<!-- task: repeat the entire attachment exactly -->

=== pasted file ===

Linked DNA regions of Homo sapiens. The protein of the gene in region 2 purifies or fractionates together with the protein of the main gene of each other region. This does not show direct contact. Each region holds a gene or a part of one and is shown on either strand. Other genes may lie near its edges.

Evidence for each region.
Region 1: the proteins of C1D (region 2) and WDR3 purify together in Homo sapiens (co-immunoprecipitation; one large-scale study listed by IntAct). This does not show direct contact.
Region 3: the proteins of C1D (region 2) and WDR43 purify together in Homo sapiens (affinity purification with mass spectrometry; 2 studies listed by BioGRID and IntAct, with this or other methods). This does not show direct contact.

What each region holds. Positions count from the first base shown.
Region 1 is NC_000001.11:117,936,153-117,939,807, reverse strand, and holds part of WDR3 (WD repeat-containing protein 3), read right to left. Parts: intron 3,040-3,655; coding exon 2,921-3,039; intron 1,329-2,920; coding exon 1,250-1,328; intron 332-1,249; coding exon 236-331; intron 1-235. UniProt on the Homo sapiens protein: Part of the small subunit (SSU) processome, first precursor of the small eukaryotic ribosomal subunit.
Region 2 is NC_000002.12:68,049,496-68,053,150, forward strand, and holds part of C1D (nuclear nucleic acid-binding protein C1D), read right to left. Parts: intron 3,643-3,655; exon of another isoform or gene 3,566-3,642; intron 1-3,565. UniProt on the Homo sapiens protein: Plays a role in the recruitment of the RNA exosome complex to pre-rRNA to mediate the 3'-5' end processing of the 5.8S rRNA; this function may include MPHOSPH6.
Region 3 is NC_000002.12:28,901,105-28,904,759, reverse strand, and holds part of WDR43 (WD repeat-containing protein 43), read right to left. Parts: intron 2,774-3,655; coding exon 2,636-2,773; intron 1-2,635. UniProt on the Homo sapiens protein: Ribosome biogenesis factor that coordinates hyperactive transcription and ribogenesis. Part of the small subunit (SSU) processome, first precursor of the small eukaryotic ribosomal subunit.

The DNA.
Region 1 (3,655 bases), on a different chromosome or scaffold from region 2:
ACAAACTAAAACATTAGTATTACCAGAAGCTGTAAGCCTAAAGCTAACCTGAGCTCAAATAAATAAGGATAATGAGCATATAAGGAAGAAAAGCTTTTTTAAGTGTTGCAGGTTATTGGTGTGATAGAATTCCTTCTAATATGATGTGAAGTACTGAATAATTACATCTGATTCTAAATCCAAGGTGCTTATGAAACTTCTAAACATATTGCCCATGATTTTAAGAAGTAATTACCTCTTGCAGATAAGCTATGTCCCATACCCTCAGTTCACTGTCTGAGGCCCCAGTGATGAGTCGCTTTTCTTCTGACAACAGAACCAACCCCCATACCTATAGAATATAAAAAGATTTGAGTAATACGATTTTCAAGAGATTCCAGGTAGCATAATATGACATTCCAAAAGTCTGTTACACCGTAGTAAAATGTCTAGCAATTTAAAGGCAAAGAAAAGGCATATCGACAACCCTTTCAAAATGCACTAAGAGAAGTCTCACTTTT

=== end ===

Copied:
Linked DNA regions of Homo sapiens. The protein of the gene in region 2 purifies or fractionates together with the protein of the main gene of each other region. This does not show direct contact. Each region holds a gene or a part of one and is shown on either strand. Other genes may lie near its edges.

Evidence for each region.
Region 1: the proteins of C1D (region 2) and WDR3 purify together in Homo sapiens (co-immunoprecipitation; one large-scale study listed by IntAct). This does not show direct contact.
Region 3: the proteins of C1D (region 2) and WDR43 purify together in Homo sapiens (affinity purification with mass spectrometry; 2 studies listed by BioGRID and IntAct, with this or other methods). This does not show direct contact.

What each region holds. Positions count from the first base shown.
Region 1 is NC_000001.11:117,936,153-117,939,807, reverse strand, and holds part of WDR3 (WD repeat-containing protein 3), read right to left. Parts: intron 3,040-3,655; coding exon 2,921-3,039; intron 1,329-2,920; coding exon 1,250-1,328; intron 332-1,249; coding exon 236-331; intron 1-235. UniProt on the Homo sapiens protein: Part of the small subunit (SSU) processome, first precursor of the small eukaryotic ribosomal subunit.
Region 2 is NC_000002.12:68,049,496-68,053,150, forward strand, and holds part of C1D (nuclear nucleic acid-binding protein C1D), read right to left. Parts: intron 3,643-3,655; exon of another isoform or gene 3,566-3,642; intron 1-3,565. UniProt on the Homo sapiens protein: Plays a role in the recruitment of the RNA exosome complex to pre-rRNA to mediate the 3'-5' end processing of the 5.8S rRNA; this function may include MPHOSPH6.
Region 3 is NC_000002.12:28,901,105-28,904,759, reverse strand, and holds part of WDR43 (WD repeat-containing protein 43), read right to left. Parts: intron 2,774-3,655; coding exon 2,636-2,773; intron 1-2,635. UniProt on the Homo sapiens protein: Ribosome biogenesis factor that coordinates hyperactive transcription and ribogenesis. Part of the small subunit (SSU) processome, first precursor of the small eukaryotic ribosomal subunit.

The DNA.
Region 1 (3,655 bases), on a different chromosome or scaffold from region 2:
ACAAACTAAAACATTAGTATTACCAGAAGCTGTAAGCCTAAAGCTAACCTGAGCTCAAATAAATAAGGATAATGAGCATATAAGGAAGAAAAGCTTTTTTAAGTGTTGCAGGTTATTGGTGTGATAGAATTCCTTCTAATATGATGTGAAGTACTGAATAATTACATCTGATTCTAAATCCAAGGTGCTTATGAAACTTCTAAACATATTGCCCATGATTTTAAGAAGTAATTACCTCTTGCAGATAAGCTATGTCCCATACCCTCAGTTCACTGTCTGAGGCCCCAGTGATGAGTCGCTTTTCTTCTGACAACAGAACCAACCCCCATACCTATAGAATATAAAAAGATTTGAGTAATACGATTTTCAAGAGATTCCAGGTAGCATAATATGACATTCCAAAAGTCTGTTACACCGTAGTAAAATGTCTAGCAATTTAAAGGCAAAGAAAAGGCATATCGACAACCCTTTCAAAATGCACTAAGAGAAGTCTCACTTTT